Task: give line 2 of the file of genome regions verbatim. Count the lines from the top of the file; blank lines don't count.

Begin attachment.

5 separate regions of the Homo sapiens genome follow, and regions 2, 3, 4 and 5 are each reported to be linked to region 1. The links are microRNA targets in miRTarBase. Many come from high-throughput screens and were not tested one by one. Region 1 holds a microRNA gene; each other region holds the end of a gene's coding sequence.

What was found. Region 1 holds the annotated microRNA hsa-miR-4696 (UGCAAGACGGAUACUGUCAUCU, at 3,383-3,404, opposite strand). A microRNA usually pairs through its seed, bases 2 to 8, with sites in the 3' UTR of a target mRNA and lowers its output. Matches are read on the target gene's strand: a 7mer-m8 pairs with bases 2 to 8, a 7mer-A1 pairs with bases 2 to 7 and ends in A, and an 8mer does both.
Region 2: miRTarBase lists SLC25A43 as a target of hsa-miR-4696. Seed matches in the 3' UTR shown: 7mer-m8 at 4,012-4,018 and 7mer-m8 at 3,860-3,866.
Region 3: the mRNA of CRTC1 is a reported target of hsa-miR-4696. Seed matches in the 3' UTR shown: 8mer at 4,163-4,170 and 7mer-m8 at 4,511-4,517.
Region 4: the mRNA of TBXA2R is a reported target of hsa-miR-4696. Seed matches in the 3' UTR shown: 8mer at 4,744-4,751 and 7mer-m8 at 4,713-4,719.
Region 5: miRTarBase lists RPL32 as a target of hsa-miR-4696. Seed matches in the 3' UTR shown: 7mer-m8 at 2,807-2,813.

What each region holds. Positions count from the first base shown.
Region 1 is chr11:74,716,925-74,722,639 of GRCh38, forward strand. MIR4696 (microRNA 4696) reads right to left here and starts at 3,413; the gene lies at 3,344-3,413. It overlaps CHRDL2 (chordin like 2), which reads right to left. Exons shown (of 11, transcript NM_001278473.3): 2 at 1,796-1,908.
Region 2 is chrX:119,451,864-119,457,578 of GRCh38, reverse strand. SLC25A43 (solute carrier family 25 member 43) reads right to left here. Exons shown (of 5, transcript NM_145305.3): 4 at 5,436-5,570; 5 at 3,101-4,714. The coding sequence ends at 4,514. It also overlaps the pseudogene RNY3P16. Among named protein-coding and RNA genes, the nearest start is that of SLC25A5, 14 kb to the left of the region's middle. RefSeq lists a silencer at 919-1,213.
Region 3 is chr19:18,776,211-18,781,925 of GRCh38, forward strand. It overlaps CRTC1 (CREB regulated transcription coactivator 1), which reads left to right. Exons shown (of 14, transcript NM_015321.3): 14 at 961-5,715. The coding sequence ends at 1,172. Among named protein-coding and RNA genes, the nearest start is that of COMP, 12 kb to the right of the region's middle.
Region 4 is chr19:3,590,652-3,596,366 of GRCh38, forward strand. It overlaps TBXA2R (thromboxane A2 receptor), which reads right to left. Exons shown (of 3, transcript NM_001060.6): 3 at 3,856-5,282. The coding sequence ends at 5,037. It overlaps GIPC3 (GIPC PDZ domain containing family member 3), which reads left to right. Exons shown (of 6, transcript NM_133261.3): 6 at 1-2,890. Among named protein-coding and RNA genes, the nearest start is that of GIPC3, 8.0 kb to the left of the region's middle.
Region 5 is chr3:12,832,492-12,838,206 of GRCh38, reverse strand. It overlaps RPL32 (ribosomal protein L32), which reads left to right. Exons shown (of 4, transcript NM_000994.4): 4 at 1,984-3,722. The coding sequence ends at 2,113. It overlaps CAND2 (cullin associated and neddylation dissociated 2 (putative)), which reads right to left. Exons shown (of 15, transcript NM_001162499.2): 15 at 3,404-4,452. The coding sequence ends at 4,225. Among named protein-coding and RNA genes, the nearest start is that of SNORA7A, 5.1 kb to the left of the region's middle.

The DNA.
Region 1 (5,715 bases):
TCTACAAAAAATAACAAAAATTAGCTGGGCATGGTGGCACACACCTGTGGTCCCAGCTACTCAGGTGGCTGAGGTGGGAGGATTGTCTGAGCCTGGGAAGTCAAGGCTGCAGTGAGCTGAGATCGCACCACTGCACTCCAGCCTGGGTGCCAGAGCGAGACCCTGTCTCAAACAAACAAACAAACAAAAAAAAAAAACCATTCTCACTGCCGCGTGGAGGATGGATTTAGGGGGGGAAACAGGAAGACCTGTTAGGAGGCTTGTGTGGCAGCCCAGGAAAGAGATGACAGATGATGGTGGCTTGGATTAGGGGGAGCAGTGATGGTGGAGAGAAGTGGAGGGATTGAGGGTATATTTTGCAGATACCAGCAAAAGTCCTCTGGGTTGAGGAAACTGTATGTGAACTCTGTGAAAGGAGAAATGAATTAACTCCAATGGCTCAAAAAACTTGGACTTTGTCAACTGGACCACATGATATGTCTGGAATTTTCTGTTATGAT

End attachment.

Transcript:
What was found. Region 1 holds the annotated microRNA hsa-miR-4696 (UGCAAGACGGAUACUGUCAUCU, at 3,383-3,404, opposite strand). A microRNA usually pairs through its seed, bases 2 to 8, with sites in the 3' UTR of a target mRNA and lowers its output. Matches are read on the target gene's strand: a 7mer-m8 pairs with bases 2 to 8, a 7mer-A1 pairs with bases 2 to 7 and ends in A, and an 8mer does both.